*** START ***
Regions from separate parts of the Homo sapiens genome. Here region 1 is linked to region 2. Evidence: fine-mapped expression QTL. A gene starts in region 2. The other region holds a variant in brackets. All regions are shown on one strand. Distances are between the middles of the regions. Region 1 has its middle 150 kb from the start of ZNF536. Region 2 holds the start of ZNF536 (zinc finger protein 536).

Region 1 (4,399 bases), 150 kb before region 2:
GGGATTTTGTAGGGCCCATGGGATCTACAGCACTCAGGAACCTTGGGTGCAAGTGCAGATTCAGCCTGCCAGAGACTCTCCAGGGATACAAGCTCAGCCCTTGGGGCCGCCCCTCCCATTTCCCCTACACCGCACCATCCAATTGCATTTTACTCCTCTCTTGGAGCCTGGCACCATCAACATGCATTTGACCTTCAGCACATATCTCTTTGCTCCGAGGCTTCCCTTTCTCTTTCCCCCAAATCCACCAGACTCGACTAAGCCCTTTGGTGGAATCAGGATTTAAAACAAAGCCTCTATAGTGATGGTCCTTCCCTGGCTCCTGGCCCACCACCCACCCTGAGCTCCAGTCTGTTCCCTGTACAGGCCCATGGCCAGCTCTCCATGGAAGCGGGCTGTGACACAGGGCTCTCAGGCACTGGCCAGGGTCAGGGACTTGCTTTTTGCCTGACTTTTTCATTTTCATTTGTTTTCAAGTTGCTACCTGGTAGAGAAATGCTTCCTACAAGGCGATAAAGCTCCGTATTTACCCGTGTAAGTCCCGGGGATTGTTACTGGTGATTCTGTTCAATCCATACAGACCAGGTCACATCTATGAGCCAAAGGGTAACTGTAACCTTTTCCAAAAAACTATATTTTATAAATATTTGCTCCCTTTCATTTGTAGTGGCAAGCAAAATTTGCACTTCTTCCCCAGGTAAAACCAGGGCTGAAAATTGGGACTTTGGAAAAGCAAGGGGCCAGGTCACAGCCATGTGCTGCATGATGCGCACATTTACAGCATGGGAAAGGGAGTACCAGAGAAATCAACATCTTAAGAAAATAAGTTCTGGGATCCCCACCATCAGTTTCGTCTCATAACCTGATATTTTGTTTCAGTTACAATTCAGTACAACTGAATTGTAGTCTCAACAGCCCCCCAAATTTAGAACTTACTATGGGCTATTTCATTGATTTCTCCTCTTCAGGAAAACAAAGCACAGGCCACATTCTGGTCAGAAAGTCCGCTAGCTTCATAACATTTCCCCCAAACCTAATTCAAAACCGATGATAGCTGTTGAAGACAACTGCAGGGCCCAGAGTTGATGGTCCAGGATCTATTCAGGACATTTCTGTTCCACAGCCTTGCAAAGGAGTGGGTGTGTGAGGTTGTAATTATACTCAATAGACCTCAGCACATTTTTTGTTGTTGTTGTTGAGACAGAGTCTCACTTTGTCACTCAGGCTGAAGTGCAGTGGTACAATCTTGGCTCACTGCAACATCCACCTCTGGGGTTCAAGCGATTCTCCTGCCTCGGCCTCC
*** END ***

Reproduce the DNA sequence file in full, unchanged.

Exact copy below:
Regions from separate parts of the Homo sapiens genome. Here region 1 is linked to region 2. Evidence: fine-mapped expression QTL. A gene starts in region 2. The other region holds a variant in brackets. All regions are shown on one strand. Distances are between the middles of the regions. Region 1 has its middle 150 kb from the start of ZNF536. Region 2 holds the start of ZNF536 (zinc finger protein 536).

Region 1 (4,399 bases), 150 kb before region 2:
GGGATTTTGTAGGGCCCATGGGATCTACAGCACTCAGGAACCTTGGGTGCAAGTGCAGATTCAGCCTGCCAGAGACTCTCCAGGGATACAAGCTCAGCCCTTGGGGCCGCCCCTCCCATTTCCCCTACACCGCACCATCCAATTGCATTTTACTCCTCTCTTGGAGCCTGGCACCATCAACATGCATTTGACCTTCAGCACATATCTCTTTGCTCCGAGGCTTCCCTTTCTCTTTCCCCCAAATCCACCAGACTCGACTAAGCCCTTTGGTGGAATCAGGATTTAAAACAAAGCCTCTATAGTGATGGTCCTTCCCTGGCTCCTGGCCCACCACCCACCCTGAGCTCCAGTCTGTTCCCTGTACAGGCCCATGGCCAGCTCTCCATGGAAGCGGGCTGTGACACAGGGCTCTCAGGCACTGGCCAGGGTCAGGGACTTGCTTTTTGCCTGACTTTTTCATTTTCATTTGTTTTCAAGTTGCTACCTGGTAGAGAAATGCTTCCTACAAGGCGATAAAGCTCCGTATTTACCCGTGTAAGTCCCGGGGATTGTTACTGGTGATTCTGTTCAATCCATACAGACCAGGTCACATCTATGAGCCAAAGGGTAACTGTAACCTTTTCCAAAAAACTATATTTTATAAATATTTGCTCCCTTTCATTTGTAGTGGCAAGCAAAATTTGCACTTCTTCCCCAGGTAAAACCAGGGCTGAAAATTGGGACTTTGGAAAAGCAAGGGGCCAGGTCACAGCCATGTGCTGCATGATGCGCACATTTACAGCATGGGAAAGGGAGTACCAGAGAAATCAACATCTTAAGAAAATAAGTTCTGGGATCCCCACCATCAGTTTCGTCTCATAACCTGATATTTTGTTTCAGTTACAATTCAGTACAACTGAATTGTAGTCTCAACAGCCCCCCAAATTTAGAACTTACTATGGGCTATTTCATTGATTTCTCCTCTTCAGGAAAACAAAGCACAGGCCACATTCTGGTCAGAAAGTCCGCTAGCTTCATAACATTTCCCCCAAACCTAATTCAAAACCGATGATAGCTGTTGAAGACAACTGCAGGGCCCAGAGTTGATGGTCCAGGATCTATTCAGGACATTTCTGTTCCACAGCCTTGCAAAGGAGTGGGTGTGTGAGGTTGTAATTATACTCAATAGACCTCAGCACATTTTTTGTTGTTGTTGTTGAGACAGAGTCTCACTTTGTCACTCAGGCTGAAGTGCAGTGGTACAATCTTGGCTCACTGCAACATCCACCTCTGGGGTTCAAGCGATTCTCCTGCCTCGGCCTCC